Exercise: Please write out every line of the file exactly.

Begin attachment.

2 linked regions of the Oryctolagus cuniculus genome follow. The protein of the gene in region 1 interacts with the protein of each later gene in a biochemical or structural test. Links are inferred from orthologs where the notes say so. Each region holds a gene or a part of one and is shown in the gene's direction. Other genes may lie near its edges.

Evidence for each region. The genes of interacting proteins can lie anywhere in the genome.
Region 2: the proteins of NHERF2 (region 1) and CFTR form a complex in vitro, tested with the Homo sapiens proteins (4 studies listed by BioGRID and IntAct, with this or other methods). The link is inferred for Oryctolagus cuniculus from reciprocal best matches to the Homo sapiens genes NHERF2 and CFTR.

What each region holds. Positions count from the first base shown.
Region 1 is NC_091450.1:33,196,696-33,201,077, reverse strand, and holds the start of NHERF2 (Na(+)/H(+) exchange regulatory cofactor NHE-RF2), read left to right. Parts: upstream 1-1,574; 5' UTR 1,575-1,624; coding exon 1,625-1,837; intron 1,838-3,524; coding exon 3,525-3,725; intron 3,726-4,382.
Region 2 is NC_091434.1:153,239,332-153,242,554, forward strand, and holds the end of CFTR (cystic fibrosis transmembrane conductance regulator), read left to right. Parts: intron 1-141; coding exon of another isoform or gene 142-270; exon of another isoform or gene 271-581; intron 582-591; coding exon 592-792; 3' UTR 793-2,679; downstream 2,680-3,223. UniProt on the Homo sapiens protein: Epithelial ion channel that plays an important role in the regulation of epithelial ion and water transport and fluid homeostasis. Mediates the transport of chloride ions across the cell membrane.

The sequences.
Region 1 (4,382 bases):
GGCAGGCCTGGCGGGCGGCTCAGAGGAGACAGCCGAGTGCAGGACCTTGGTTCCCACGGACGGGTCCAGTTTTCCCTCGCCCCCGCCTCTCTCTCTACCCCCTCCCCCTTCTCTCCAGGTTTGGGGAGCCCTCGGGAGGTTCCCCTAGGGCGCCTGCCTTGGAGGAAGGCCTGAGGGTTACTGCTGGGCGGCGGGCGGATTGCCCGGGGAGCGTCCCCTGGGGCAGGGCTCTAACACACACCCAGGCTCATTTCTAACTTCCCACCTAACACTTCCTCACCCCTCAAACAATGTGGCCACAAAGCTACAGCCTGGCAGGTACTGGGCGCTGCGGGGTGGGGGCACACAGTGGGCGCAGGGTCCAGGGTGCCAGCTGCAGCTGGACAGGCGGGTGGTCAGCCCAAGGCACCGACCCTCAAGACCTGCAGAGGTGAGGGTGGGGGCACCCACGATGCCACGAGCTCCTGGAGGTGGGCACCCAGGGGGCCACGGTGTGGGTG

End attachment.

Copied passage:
2 linked regions of the Oryctolagus cuniculus genome follow. The protein of the gene in region 1 interacts with the protein of each later gene in a biochemical or structural test. Links are inferred from orthologs where the notes say so. Each region holds a gene or a part of one and is shown in the gene's direction. Other genes may lie near its edges.

Evidence for each region. The genes of interacting proteins can lie anywhere in the genome.
Region 2: the proteins of NHERF2 (region 1) and CFTR form a complex in vitro, tested with the Homo sapiens proteins (4 studies listed by BioGRID and IntAct, with this or other methods). The link is inferred for Oryctolagus cuniculus from reciprocal best matches to the Homo sapiens genes NHERF2 and CFTR.

What each region holds. Positions count from the first base shown.
Region 1 is NC_091450.1:33,196,696-33,201,077, reverse strand, and holds the start of NHERF2 (Na(+)/H(+) exchange regulatory cofactor NHE-RF2), read left to right. Parts: upstream 1-1,574; 5' UTR 1,575-1,624; coding exon 1,625-1,837; intron 1,838-3,524; coding exon 3,525-3,725; intron 3,726-4,382.
Region 2 is NC_091434.1:153,239,332-153,242,554, forward strand, and holds the end of CFTR (cystic fibrosis transmembrane conductance regulator), read left to right. Parts: intron 1-141; coding exon of another isoform or gene 142-270; exon of another isoform or gene 271-581; intron 582-591; coding exon 592-792; 3' UTR 793-2,679; downstream 2,680-3,223. UniProt on the Homo sapiens protein: Epithelial ion channel that plays an important role in the regulation of epithelial ion and water transport and fluid homeostasis. Mediates the transport of chloride ions across the cell membrane.

The sequences.
Region 1 (4,382 bases):
GGCAGGCCTGGCGGGCGGCTCAGAGGAGACAGCCGAGTGCAGGACCTTGGTTCCCACGGACGGGTCCAGTTTTCCCTCGCCCCCGCCTCTCTCTCTACCCCCTCCCCCTTCTCTCCAGGTTTGGGGAGCCCTCGGGAGGTTCCCCTAGGGCGCCTGCCTTGGAGGAAGGCCTGAGGGTTACTGCTGGGCGGCGGGCGGATTGCCCGGGGAGCGTCCCCTGGGGCAGGGCTCTAACACACACCCAGGCTCATTTCTAACTTCCCACCTAACACTTCCTCACCCCTCAAACAATGTGGCCACAAAGCTACAGCCTGGCAGGTACTGGGCGCTGCGGGGTGGGGGCACACAGTGGGCGCAGGGTCCAGGGTGCCAGCTGCAGCTGGACAGGCGGGTGGTCAGCCCAAGGCACCGACCCTCAAGACCTGCAGAGGTGAGGGTGGGGGCACCCACGATGCCACGAGCTCCTGGAGGTGGGCACCCAGGGGGCCACGGTGTGGGTG